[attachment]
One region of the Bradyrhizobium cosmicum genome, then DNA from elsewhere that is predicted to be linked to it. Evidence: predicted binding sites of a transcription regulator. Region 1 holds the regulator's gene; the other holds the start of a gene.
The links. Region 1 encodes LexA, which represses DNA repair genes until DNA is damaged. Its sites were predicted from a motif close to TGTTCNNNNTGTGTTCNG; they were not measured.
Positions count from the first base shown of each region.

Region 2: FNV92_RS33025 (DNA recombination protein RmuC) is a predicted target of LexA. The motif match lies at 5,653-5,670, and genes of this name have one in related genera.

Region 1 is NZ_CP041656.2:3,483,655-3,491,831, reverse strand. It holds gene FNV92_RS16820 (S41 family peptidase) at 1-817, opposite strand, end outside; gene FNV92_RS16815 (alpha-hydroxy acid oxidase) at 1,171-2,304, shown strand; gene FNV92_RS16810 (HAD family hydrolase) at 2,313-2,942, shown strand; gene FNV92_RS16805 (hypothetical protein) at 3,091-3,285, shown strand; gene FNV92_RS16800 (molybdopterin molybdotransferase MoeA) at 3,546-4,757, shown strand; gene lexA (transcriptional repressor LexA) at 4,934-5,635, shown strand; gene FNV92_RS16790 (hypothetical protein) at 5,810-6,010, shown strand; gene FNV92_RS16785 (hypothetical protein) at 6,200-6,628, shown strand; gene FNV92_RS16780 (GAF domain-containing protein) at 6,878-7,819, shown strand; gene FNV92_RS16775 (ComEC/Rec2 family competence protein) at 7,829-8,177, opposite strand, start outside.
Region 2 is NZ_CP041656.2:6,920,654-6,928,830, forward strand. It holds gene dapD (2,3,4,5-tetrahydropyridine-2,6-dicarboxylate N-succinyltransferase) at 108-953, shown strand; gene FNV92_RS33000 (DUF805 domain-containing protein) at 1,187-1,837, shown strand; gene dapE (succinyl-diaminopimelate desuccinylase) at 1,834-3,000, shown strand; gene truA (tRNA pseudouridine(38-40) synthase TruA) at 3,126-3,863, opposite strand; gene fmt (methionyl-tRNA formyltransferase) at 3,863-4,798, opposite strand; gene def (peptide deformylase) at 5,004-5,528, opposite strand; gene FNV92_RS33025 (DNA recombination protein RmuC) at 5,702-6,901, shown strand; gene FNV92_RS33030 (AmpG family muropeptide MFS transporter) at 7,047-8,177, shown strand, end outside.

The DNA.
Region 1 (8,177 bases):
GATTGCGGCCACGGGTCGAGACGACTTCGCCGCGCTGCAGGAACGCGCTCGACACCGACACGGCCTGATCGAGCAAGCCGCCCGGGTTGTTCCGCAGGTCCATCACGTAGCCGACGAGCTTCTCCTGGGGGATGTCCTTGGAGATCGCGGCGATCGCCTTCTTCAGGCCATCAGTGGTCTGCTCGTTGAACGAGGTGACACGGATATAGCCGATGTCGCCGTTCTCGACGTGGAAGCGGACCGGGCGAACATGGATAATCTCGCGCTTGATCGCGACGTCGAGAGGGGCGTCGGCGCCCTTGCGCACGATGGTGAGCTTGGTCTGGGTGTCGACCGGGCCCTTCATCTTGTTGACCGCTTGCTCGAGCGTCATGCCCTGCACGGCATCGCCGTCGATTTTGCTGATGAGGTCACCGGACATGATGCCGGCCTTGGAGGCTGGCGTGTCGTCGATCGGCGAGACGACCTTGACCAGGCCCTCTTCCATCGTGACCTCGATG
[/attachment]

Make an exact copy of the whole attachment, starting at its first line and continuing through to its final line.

One region of the Bradyrhizobium cosmicum genome, then DNA from elsewhere that is predicted to be linked to it. Evidence: predicted binding sites of a transcription regulator. Region 1 holds the regulator's gene; the other holds the start of a gene.
The links. Region 1 encodes LexA, which represses DNA repair genes until DNA is damaged. Its sites were predicted from a motif close to TGTTCNNNNTGTGTTCNG; they were not measured.
Positions count from the first base shown of each region.

Region 2: FNV92_RS33025 (DNA recombination protein RmuC) is a predicted target of LexA. The motif match lies at 5,653-5,670, and genes of this name have one in related genera.

Region 1 is NZ_CP041656.2:3,483,655-3,491,831, reverse strand. It holds gene FNV92_RS16820 (S41 family peptidase) at 1-817, opposite strand, end outside; gene FNV92_RS16815 (alpha-hydroxy acid oxidase) at 1,171-2,304, shown strand; gene FNV92_RS16810 (HAD family hydrolase) at 2,313-2,942, shown strand; gene FNV92_RS16805 (hypothetical protein) at 3,091-3,285, shown strand; gene FNV92_RS16800 (molybdopterin molybdotransferase MoeA) at 3,546-4,757, shown strand; gene lexA (transcriptional repressor LexA) at 4,934-5,635, shown strand; gene FNV92_RS16790 (hypothetical protein) at 5,810-6,010, shown strand; gene FNV92_RS16785 (hypothetical protein) at 6,200-6,628, shown strand; gene FNV92_RS16780 (GAF domain-containing protein) at 6,878-7,819, shown strand; gene FNV92_RS16775 (ComEC/Rec2 family competence protein) at 7,829-8,177, opposite strand, start outside.
Region 2 is NZ_CP041656.2:6,920,654-6,928,830, forward strand. It holds gene dapD (2,3,4,5-tetrahydropyridine-2,6-dicarboxylate N-succinyltransferase) at 108-953, shown strand; gene FNV92_RS33000 (DUF805 domain-containing protein) at 1,187-1,837, shown strand; gene dapE (succinyl-diaminopimelate desuccinylase) at 1,834-3,000, shown strand; gene truA (tRNA pseudouridine(38-40) synthase TruA) at 3,126-3,863, opposite strand; gene fmt (methionyl-tRNA formyltransferase) at 3,863-4,798, opposite strand; gene def (peptide deformylase) at 5,004-5,528, opposite strand; gene FNV92_RS33025 (DNA recombination protein RmuC) at 5,702-6,901, shown strand; gene FNV92_RS33030 (AmpG family muropeptide MFS transporter) at 7,047-8,177, shown strand, end outside.

The DNA.
Region 1 (8,177 bases):
GATTGCGGCCACGGGTCGAGACGACTTCGCCGCGCTGCAGGAACGCGCTCGACACCGACACGGCCTGATCGAGCAAGCCGCCCGGGTTGTTCCGCAGGTCCATCACGTAGCCGACGAGCTTCTCCTGGGGGATGTCCTTGGAGATCGCGGCGATCGCCTTCTTCAGGCCATCAGTGGTCTGCTCGTTGAACGAGGTGACACGGATATAGCCGATGTCGCCGTTCTCGACGTGGAAGCGGACCGGGCGAACATGGATAATCTCGCGCTTGATCGCGACGTCGAGAGGGGCGTCGGCGCCCTTGCGCACGATGGTGAGCTTGGTCTGGGTGTCGACCGGGCCCTTCATCTTGTTGACCGCTTGCTCGAGCGTCATGCCCTGCACGGCATCGCCGTCGATTTTGCTGATGAGGTCACCGGACATGATGCCGGCCTTGGAGGCTGGCGTGTCGTCGATCGGCGAGACGACCTTGACCAGGCCCTCTTCCATCGTGACCTCGATG